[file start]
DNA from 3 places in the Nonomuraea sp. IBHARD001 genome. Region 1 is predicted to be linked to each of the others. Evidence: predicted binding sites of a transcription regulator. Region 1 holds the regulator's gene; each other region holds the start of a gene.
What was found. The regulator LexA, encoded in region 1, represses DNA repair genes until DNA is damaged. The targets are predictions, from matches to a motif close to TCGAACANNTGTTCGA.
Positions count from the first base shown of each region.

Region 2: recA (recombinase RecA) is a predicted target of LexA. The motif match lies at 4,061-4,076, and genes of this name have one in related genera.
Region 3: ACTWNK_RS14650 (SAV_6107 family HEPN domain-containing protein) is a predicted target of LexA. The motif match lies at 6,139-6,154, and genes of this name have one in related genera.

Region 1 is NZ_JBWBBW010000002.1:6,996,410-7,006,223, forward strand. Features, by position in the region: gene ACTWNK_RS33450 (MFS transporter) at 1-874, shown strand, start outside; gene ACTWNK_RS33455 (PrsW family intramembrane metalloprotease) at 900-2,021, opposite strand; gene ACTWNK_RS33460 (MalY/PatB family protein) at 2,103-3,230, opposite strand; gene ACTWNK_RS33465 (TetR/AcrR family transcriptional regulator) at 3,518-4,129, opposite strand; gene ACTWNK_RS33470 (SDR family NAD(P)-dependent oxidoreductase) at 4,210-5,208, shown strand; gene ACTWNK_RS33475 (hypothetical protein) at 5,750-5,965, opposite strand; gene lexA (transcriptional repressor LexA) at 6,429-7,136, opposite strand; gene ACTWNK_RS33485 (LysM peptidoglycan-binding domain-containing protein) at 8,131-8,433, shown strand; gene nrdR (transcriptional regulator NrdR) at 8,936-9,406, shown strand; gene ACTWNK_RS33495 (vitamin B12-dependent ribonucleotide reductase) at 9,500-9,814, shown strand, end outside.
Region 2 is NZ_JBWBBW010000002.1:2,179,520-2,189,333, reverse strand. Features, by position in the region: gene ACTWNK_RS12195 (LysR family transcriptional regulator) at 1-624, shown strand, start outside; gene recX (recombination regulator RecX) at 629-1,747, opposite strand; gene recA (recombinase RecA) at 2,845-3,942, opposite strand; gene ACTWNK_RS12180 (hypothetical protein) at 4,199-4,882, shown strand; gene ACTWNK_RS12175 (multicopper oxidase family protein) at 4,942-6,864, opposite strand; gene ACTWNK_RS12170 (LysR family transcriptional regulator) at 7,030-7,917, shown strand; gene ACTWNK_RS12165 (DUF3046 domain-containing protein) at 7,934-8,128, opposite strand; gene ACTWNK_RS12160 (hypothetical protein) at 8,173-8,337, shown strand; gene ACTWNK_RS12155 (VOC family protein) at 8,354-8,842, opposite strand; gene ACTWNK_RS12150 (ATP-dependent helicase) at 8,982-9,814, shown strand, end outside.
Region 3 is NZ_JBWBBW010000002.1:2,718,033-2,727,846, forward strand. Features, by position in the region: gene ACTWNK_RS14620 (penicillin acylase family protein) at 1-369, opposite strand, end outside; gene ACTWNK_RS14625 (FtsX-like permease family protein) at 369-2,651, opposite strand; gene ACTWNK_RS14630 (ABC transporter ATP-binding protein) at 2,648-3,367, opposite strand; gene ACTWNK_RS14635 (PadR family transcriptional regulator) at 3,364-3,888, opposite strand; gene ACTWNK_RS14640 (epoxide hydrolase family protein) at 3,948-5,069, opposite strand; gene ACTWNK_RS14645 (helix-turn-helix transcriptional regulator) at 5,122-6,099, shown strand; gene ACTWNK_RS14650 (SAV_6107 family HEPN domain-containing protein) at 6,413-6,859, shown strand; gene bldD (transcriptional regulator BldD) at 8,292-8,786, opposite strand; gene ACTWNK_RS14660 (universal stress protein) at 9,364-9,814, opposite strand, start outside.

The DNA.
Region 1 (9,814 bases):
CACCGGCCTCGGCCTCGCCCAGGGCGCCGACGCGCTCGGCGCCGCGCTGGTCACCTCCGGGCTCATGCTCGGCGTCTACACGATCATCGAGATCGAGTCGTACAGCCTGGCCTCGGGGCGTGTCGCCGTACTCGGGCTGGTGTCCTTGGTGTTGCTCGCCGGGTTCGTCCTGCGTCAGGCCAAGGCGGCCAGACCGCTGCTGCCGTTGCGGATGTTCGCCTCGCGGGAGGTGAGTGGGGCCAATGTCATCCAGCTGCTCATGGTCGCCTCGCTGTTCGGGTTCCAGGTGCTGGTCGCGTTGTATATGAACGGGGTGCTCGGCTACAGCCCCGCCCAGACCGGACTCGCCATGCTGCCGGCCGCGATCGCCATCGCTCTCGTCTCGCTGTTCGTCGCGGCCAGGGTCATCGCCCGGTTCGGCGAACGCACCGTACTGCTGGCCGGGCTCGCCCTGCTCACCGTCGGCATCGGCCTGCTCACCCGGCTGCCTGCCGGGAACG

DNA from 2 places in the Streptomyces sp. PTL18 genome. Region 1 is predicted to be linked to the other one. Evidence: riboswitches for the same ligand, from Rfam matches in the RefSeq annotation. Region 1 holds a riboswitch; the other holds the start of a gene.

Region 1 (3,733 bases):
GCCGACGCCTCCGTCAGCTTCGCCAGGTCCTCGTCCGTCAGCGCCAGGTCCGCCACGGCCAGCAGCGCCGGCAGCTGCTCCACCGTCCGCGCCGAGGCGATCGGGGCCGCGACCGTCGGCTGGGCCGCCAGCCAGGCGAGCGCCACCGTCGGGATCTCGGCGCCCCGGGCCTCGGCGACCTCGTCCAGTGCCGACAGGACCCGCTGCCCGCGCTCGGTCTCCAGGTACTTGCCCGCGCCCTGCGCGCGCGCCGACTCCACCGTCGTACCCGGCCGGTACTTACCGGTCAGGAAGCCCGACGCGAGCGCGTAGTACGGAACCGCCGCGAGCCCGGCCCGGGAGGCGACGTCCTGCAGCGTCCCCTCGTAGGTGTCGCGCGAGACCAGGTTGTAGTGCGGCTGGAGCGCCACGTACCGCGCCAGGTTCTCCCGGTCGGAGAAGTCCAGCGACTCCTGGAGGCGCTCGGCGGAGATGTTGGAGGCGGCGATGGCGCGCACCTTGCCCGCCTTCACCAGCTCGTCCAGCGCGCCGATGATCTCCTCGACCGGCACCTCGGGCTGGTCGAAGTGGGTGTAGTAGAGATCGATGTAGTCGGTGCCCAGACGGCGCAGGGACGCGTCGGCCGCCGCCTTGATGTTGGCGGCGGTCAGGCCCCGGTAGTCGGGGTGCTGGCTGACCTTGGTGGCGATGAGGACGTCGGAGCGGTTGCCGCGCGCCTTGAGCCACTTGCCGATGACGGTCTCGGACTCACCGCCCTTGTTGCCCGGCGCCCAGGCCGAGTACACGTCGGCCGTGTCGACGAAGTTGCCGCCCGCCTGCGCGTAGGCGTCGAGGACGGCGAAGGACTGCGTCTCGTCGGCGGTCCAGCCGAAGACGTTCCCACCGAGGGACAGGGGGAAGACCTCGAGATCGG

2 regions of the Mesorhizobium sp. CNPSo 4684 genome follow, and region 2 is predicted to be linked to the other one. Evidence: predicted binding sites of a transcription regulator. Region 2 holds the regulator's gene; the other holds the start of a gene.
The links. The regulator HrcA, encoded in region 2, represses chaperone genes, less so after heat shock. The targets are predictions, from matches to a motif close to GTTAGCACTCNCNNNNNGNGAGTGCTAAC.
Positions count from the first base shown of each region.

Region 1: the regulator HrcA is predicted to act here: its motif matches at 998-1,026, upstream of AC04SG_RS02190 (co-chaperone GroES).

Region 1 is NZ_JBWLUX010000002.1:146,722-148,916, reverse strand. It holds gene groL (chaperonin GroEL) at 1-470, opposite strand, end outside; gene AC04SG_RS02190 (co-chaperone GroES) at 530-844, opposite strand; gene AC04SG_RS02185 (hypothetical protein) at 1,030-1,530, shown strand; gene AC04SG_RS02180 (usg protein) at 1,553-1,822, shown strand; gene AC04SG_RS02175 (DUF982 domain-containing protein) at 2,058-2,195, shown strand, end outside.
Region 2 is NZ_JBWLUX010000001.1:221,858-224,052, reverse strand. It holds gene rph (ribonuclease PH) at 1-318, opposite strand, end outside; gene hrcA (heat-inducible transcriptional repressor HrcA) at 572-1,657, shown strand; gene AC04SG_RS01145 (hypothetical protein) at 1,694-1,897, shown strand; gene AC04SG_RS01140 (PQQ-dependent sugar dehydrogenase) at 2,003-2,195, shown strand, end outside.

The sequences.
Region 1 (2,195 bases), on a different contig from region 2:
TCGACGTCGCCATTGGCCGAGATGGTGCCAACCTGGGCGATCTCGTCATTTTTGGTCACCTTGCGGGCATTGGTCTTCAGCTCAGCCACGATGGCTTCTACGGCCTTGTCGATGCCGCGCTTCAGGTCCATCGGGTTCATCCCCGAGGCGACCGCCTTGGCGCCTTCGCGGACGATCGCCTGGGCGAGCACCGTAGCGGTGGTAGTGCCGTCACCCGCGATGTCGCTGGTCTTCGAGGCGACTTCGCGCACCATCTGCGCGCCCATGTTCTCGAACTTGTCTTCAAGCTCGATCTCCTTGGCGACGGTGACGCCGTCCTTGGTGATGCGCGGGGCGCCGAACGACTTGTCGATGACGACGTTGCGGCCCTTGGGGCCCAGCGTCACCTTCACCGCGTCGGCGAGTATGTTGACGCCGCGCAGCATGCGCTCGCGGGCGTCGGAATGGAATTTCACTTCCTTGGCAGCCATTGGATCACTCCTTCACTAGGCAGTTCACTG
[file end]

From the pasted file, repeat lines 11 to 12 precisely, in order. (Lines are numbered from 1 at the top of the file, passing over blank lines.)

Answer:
CACCGGCCTCGGCCTCGCCCAGGGCGCCGACGCGCTCGGCGCCGCGCTGGTCACCTCCGGGCTCATGCTCGGCGTCTACACGATCATCGAGATCGAGTCGTACAGCCTGGCCTCGGGGCGTGTCGCCGTACTCGGGCTGGTGTCCTTGGTGTTGCTCGCCGGGTTCGTCCTGCGTCAGGCCAAGGCGGCCAGACCGCTGCTGCCGTTGCGGATGTTCGCCTCGCGGGAGGTGAGTGGGGCCAATGTCATCCAGCTGCTCATGGTCGCCTCGCTGTTCGGGTTCCAGGTGCTGGTCGCGTTGTATATGAACGGGGTGCTCGGCTACAGCCCCGCCCAGACCGGACTCGCCATGCTGCCGGCCGCGATCGCCATCGCTCTCGTCTCGCTGTTCGTCGCGGCCAGGGTCATCGCCCGGTTCGGCGAACGCACCGTACTGCTGGCCGGGCTCGCCCTGCTCACCGTCGGCATCGGCCTGCTCACCCGGCTGCCTGCCGGGAACG

DNA from 2 places in the Streptomyces sp. PTL18 genome. Region 1 is predicted to be linked to the other one. Evidence: riboswitches for the same ligand, from Rfam matches in the RefSeq annotation. Region 1 holds a riboswitch; the other holds the start of a gene.